I get it. Batman v Superman was (deservedly) critically panned. Wonder Woman was critically lauded, and perhaps slightly more than it deserves. WB is in the business of making money, and they had already sunk a huge investment into Justice League. It makes sense that they wanted it to do better. But the specific area in which we know they interfered was the movie’s run time. And this film needed to be longer. An ensemble movie with no preceding solo outings for four of its stars (I’m including Batman: BvS wasn’t a solo), needed more time to devote to showing us who those people are and why we should give a crap about them. Almost everything in the early trailers didn’t make it into the finished film, and there are a lot of places where just a few more seconds, just a little more information, would have made a difference. I have a feeling that, as with BvS, some essential scenes were left on the cutting room floor. There’s no excuse for that.

2. Too many changes in reshoots.

Massive reshoots don’t necessarily make a bad movie. Every big budget movie has some reshoots – that’s the nature of film-making. We know that Rogue One, for example, underwent extensive reshoots and the finished product speaks for itself: it was really good. But in this case, the reshoots were done under a different writer/director and it really shows. (I’m aware that Zack Snyder needed to step away due to a family tragedy and therefore, this isn’t really his fault.) I know that Joss Whedon was brought in, in part, to give the film a lighter tone. But that’s why it doesn’t work. There are tonal shifts all over the place that don’t make sense and Whedon’s trademark snappy dialogue just doesn’t fit the established characters. The wisecracks and gags may please the critics and a lighter tone may fit the comic book characters (well, some of them), but it doesn’t serve the movie as a whole. I can’t believe I’m saying it, but honestly, I think because it’s following BvS, this needed to be a darker movie than it is.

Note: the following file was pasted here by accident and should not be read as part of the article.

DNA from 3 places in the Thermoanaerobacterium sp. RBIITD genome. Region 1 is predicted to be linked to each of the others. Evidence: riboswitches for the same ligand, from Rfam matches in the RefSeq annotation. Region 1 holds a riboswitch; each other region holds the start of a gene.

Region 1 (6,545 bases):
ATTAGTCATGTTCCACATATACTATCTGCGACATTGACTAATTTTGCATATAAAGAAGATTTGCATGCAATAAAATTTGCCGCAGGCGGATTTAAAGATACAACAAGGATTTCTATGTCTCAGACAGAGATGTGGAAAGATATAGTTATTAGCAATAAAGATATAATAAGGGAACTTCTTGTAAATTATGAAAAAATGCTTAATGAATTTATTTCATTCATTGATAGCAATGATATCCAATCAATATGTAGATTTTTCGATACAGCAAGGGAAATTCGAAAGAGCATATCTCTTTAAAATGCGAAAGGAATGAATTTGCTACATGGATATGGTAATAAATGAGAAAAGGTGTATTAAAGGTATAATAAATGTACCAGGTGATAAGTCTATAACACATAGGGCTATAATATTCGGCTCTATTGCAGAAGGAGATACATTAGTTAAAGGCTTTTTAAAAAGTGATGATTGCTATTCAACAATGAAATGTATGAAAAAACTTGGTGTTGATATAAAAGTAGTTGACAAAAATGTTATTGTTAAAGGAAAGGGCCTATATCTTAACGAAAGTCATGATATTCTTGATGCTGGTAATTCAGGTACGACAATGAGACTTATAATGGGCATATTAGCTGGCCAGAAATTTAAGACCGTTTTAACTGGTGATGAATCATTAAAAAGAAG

3. Not enough character, not enough plot

And this is the biggie. On one hand, Marvel comparisons are unfair; the DCEU is a completely different beast. On the other hand, Marvel’s formula works for a reason. They built up to Avengers with years of solo superhero movies. DC chose to give us Justice League as an introduction to Aquaman, Cyborg and Flash. So it was really important that those characters appeal to the audience.

Aquaman got some character development, but really not enough and not in ways that fully make sense: from rejected by Atlantis, to caring enough to go there when he learned of Steppenwolf’s attack. From loner to loving being part of a team. From angry and brooding to joyous in battle. But with no real transition point for any of those changes.

Cyborg was broody and broodier, but his is a tragic backstory (not that we got to see much of it) and that made sense in context. But he never really got a character arc either. Maybe his final scene was meant to be his acceptance of the technology that powers him, but if so the message wasn’t clear.

And Flash. With Flash the backstory is more fleshed out: we see him visit his father in prison and learn that he’s effectively living off the grid, though it’s not clear why. But this doesn’t quite fit with his cameo in Suicide Squad (where Flash captures the unicorn-fetish guy during a bank robbery). His youthful enthusiasm for joining the team takes a hit when faced with battle and that in turn is overcome – a decent character arc. But it still feels very thin.